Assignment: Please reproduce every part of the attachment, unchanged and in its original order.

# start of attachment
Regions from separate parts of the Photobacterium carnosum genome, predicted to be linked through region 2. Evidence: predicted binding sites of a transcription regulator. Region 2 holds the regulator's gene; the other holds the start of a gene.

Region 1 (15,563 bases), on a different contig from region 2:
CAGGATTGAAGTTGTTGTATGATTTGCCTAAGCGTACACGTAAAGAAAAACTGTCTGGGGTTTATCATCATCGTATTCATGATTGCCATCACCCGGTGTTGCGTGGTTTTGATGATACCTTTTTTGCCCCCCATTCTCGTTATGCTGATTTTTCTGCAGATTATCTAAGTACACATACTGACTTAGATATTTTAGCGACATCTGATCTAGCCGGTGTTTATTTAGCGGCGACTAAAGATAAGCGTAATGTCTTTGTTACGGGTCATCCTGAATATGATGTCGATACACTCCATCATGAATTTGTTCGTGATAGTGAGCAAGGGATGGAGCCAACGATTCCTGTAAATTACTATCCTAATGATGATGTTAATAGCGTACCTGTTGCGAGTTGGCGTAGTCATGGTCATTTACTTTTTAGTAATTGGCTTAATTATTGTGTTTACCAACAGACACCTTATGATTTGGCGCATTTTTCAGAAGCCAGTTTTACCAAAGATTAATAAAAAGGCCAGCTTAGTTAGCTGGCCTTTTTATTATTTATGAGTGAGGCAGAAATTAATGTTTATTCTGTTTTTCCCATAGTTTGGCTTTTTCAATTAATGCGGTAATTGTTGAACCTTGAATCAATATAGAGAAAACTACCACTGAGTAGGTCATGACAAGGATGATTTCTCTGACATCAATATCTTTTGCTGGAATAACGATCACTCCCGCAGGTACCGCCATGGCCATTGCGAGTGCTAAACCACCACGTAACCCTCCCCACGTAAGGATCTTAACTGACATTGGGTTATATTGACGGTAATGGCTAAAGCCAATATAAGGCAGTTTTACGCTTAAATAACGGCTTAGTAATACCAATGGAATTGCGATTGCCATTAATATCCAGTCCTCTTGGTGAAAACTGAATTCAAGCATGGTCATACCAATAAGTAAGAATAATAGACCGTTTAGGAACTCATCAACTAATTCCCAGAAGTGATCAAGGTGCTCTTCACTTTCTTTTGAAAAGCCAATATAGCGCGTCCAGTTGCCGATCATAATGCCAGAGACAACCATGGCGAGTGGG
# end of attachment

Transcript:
Regions from separate parts of the Photobacterium carnosum genome, predicted to be linked through region 2. Evidence: predicted binding sites of a transcription regulator. Region 2 holds the regulator's gene; the other holds the start of a gene.

Region 1 (15,563 bases), on a different contig from region 2:
CAGGATTGAAGTTGTTGTATGATTTGCCTAAGCGTACACGTAAAGAAAAACTGTCTGGGGTTTATCATCATCGTATTCATGATTGCCATCACCCGGTGTTGCGTGGTTTTGATGATACCTTTTTTGCCCCCCATTCTCGTTATGCTGATTTTTCTGCAGATTATCTAAGTACACATACTGACTTAGATATTTTAGCGACATCTGATCTAGCCGGTGTTTATTTAGCGGCGACTAAAGATAAGCGTAATGTCTTTGTTACGGGTCATCCTGAATATGATGTCGATACACTCCATCATGAATTTGTTCGTGATAGTGAGCAAGGGATGGAGCCAACGATTCCTGTAAATTACTATCCTAATGATGATGTTAATAGCGTACCTGTTGCGAGTTGGCGTAGTCATGGTCATTTACTTTTTAGTAATTGGCTTAATTATTGTGTTTACCAACAGACACCTTATGATTTGGCGCATTTTTCAGAAGCCAGTTTTACCAAAGATTAATAAAAAGGCCAGCTTAGTTAGCTGGCCTTTTTATTATTTATGAGTGAGGCAGAAATTAATGTTTATTCTGTTTTTCCCATAGTTTGGCTTTTTCAATTAATGCGGTAATTGTTGAACCTTGAATCAATATAGAGAAAACTACCACTGAGTAGGTCATGACAAGGATGATTTCTCTGACATCAATATCTTTTGCTGGAATAACGATCACTCCCGCAGGTACCGCCATGGCCATTGCGAGTGCTAAACCACCACGTAACCCTCCCCACGTAAGGATCTTAACTGACATTGGGTTATATTGACGGTAATGGCTAAAGCCAATATAAGGCAGTTTTACGCTTAAATAACGGCTTAGTAATACCAATGGAATTGCGATTGCCATTAATATCCAGTCCTCTTGGTGAAAACTGAATTCAAGCATGGTCATACCAATAAGTAAGAATAATAGACCGTTTAGGAACTCATCAACTAATTCCCAGAAGTGATCAAGGTGCTCTTCACTTTCTTTTGAAAAGCCAATATAGCGCGTCCAGTTGCCGATCATAATGCCAGAGACAACCATGGCGAGTGGG